The Virtual Ghost

February 16, 1994|By RICHARD LOUV

SAN DIEGO — O thou, the early author of my



Whose youthful spirit, in me


Doth with his lofty and


shrill-sounding throat

Awake the snorting like a horse.

--Text generated with artificial intelligence, from what computer scientists call ''the Shakespeare corpus.''

San Diego.--Sometimes worlds converge, explode and create new one. Lately, I have been wondering what will happen when the worlds of high definition television (or, better yet, the three-dimensional hologram), digital sound, artificial intelligence and theories of virtual reality converge with the yearnings of the human heart.

Here is one possibility: the virtual ghost.

This notion first appeared to me (an apparition!) after interviewing a series of cutting-edge technophiles and thinkers, including Byron Reeves, a professor of communications at Stanford, one of the few people in the country studying how enhanced images are processed by the human mind.

Mr. Reeves suggests that the power of highly realistic electronic images may be even greater than we know. His studies, which have focused on relatively low-tech media, show that if you look at an old black-and-white photo of your mother or anyone else you have known, you will react to it physiologically, subconsciously ''almost identically as you would if the person were standing in front of you.'' Add sound and motion to the image, he says, and your ''reactions are all that more complete.''

So what happens when we add newly available and evolving technological wizardry? Here enters -- with a click and a hum -- the virtual ghost.

Imagine this. You'll be able to bring back the dead. Kind of.

Already, cryogenics companies around California will freeze Grandma's head. Why not digitize her instead? In the future, Grandma or Dad or Mom or anyone else who wants to leave behind a special legacy, will drive over to Virtual Ghost Inc. (an imaginary company, so far). The company techs will record and store Mom's image and the sound and patterns of her voice in digital form. Using an artificial-intelligence program, the company techs will ask her a long series of questions; in this way, her favorite phrases, life history and family stories (including some that she has never told) will be preserved. The program also will record Mom's thought patterns, her logic, the predictability -- or unpredictability -- of her emotions.

Mom dies, but her virtual ghost remains. From that point on, her relatives and descendants can sit on the family-room couch, slip on a virtual-reality helmet and ask Mom questions, hold extended conversation with her on just about any topic, including those wounds that went unspoken in life.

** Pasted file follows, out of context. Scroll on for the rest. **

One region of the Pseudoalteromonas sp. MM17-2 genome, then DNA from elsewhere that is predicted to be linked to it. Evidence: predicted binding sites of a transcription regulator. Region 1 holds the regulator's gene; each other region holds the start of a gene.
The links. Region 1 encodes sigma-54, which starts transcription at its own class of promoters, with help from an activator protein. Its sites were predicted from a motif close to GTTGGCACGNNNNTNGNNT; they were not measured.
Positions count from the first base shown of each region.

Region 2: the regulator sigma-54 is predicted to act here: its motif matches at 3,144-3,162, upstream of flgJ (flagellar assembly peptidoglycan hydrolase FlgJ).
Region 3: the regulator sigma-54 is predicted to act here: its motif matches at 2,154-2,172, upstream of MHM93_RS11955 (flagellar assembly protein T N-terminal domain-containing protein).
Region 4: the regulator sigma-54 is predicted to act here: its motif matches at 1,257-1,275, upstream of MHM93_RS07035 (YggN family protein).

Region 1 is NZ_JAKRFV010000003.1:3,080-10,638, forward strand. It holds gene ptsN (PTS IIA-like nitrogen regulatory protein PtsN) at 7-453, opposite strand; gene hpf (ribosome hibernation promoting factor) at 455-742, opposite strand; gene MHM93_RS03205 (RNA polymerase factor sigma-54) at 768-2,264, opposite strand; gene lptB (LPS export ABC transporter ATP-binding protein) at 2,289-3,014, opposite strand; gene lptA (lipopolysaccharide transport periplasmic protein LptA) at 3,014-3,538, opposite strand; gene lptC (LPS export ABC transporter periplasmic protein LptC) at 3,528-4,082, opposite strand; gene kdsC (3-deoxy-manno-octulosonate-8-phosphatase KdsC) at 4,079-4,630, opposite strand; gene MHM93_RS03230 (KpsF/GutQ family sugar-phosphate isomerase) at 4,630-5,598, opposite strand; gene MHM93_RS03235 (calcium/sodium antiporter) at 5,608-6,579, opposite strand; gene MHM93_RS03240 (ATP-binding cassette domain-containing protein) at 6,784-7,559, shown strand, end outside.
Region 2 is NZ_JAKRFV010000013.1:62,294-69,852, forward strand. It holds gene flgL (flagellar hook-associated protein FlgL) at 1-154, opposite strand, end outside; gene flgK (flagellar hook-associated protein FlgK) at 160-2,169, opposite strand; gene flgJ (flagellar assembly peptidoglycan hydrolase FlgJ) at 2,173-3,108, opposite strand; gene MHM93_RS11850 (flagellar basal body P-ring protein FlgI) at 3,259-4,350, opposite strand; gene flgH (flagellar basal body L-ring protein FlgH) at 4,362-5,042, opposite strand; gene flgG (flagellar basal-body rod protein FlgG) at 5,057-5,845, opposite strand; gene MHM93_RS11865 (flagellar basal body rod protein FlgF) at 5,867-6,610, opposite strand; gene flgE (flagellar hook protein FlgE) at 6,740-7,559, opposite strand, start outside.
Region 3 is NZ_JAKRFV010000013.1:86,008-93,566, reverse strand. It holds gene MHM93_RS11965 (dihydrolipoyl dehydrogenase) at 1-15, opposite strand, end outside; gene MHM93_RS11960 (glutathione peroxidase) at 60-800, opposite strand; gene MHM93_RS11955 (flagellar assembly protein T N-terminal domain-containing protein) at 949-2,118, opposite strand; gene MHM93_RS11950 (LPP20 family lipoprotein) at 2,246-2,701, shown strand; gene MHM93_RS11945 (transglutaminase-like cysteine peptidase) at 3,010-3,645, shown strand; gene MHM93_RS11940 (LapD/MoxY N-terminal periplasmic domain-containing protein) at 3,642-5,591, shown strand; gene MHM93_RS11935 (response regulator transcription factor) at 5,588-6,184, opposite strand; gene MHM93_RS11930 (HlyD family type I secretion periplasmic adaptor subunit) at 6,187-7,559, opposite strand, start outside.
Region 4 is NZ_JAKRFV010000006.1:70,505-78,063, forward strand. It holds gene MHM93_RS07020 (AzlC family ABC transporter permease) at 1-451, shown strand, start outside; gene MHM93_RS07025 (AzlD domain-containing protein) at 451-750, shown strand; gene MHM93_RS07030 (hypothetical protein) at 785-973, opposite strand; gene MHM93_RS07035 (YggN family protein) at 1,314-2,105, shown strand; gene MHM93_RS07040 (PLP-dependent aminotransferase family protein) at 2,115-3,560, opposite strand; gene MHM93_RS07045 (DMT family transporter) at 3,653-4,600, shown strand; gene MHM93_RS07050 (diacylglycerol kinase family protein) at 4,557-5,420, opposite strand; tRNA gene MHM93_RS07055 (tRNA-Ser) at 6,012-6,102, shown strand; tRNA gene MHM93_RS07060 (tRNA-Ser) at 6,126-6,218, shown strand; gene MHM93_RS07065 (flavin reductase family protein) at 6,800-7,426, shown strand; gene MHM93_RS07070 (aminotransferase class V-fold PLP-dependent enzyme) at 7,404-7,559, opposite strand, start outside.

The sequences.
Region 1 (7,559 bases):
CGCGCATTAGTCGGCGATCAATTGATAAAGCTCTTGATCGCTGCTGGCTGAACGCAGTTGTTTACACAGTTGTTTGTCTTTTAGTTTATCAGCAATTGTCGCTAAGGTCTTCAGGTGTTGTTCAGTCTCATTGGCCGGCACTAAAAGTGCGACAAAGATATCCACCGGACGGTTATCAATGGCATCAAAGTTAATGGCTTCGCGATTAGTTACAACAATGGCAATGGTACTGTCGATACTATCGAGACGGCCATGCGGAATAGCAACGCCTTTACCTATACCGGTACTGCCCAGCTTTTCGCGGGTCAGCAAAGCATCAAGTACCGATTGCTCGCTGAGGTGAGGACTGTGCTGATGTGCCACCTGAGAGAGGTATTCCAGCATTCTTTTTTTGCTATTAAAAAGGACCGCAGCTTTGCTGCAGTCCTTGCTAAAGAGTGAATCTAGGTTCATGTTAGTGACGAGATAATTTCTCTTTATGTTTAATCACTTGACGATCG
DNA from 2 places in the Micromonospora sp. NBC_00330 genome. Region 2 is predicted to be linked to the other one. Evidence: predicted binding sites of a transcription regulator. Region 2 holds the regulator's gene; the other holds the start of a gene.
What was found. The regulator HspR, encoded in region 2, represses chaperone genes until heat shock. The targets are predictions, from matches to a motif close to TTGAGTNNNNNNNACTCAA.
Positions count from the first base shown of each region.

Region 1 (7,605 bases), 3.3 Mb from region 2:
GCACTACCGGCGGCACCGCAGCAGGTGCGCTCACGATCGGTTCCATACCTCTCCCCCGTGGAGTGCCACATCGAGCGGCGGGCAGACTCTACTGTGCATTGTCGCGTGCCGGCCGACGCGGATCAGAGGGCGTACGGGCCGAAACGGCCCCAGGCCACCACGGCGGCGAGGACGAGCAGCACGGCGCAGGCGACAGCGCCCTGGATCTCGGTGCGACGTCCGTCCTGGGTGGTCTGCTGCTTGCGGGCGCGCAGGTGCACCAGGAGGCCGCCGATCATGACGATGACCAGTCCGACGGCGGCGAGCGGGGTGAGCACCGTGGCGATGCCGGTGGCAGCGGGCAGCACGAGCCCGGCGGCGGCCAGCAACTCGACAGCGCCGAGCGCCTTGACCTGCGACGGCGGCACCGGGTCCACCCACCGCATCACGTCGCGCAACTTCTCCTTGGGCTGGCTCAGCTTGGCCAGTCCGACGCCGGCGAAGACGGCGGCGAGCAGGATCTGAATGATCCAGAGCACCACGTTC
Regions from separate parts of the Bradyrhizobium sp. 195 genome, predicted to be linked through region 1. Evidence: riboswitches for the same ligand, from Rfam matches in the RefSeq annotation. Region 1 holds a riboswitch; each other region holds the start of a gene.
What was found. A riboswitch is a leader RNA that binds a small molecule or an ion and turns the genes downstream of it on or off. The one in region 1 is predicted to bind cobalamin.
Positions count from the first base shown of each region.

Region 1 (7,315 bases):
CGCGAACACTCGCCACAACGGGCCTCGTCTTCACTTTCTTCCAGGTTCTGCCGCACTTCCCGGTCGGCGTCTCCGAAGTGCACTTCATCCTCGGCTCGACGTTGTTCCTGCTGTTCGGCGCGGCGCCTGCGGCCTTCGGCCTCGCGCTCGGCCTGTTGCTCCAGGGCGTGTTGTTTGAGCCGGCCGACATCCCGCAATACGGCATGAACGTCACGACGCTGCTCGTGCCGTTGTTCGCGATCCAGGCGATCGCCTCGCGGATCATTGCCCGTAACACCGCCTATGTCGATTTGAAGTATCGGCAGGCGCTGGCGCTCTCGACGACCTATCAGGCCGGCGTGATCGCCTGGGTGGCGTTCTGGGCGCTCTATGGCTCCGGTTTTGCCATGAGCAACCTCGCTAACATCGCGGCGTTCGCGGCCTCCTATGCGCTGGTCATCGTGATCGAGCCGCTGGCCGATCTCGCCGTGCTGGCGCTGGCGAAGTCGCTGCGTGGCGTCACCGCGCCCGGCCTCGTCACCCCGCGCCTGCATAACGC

Setting aside, for a moment, the creepiness of this idea, I called Robert Hecht-Nielsen, chair of the board of HNC Inc., a San Diego company specializing in artificial-intelligence software. Mr. Hecht-Nielsen is one of the country's leading experts on neural networks, the branch of artificial intelligence that allows a computer to learn on its own when fed raw data.

''If you just wanted an image that moved and did not speak, that could be done today,'' he said. ''Using existing technology, you could also carry on a dialogue with it.'' Though the apparition's intelligence level would not be high, it would express itself with some of Mom's idiosyncrasies intact.

I asked him when he thought science will be able to create a full-fledged, 3-D, conversational virtual ghost who could think as Mom might have thought.

''One that would be convincing to a child, I'd say in three or four decades,'' said Mr. Hecht-Nielsen. ''But it might take hundreds of years to create one that adults could turn to for advice.''

Maybe, but he may be overestimating our needs. Adults use Ouija boards to ask advice from the dead. In any case, assuming a few major breakthroughs, virtual ghosts might be lurking around the corner.

The possibility raises questions.

Would your conversation with Virtual Mom be fundamentally different from the one you have with her, daily, in your own head?

Could she be programmed to age as she might have in real life?

Could we, at some point, pour everything that Lincoln wrote into a neural network, digitize all the photographs ever taken of him, and produce a Virtual Abe? (Scientists might compensate for unknown information by adding cultural detail from Lincoln's time, just as frog DNA was used to fill out the missing pieces of dinosaur DNA in Jurassic Park.)

Could a virtual meeting of virtual ghosts be arranged? For example, could the Pentagon bring Lincoln, Napoleon and Janis Joplin together for an evening of music and military strategizing?

Mr. Hecht-Nielsen says that bringing back the famously dead is already trendy in academe. After we spoke, he faxed me the above stanzas of faux-Shakespeare; these were created by pouring the Bard's work into a computer and asking it to produce a new work. Similar programs have composed music that Bach might have produced had he lived three extra centuries.

Meanwhile, back to Mom, now preserved in silicon or some other magic sand of the future. If you could speak to her virtual ghost, what would you ask? What would she say? what would you hear in your heart?

Richard Louv is the author of ''FatherLove'' and ''Childhood's Future.'' He is also a columnist for the San Diego Union-Tribune.

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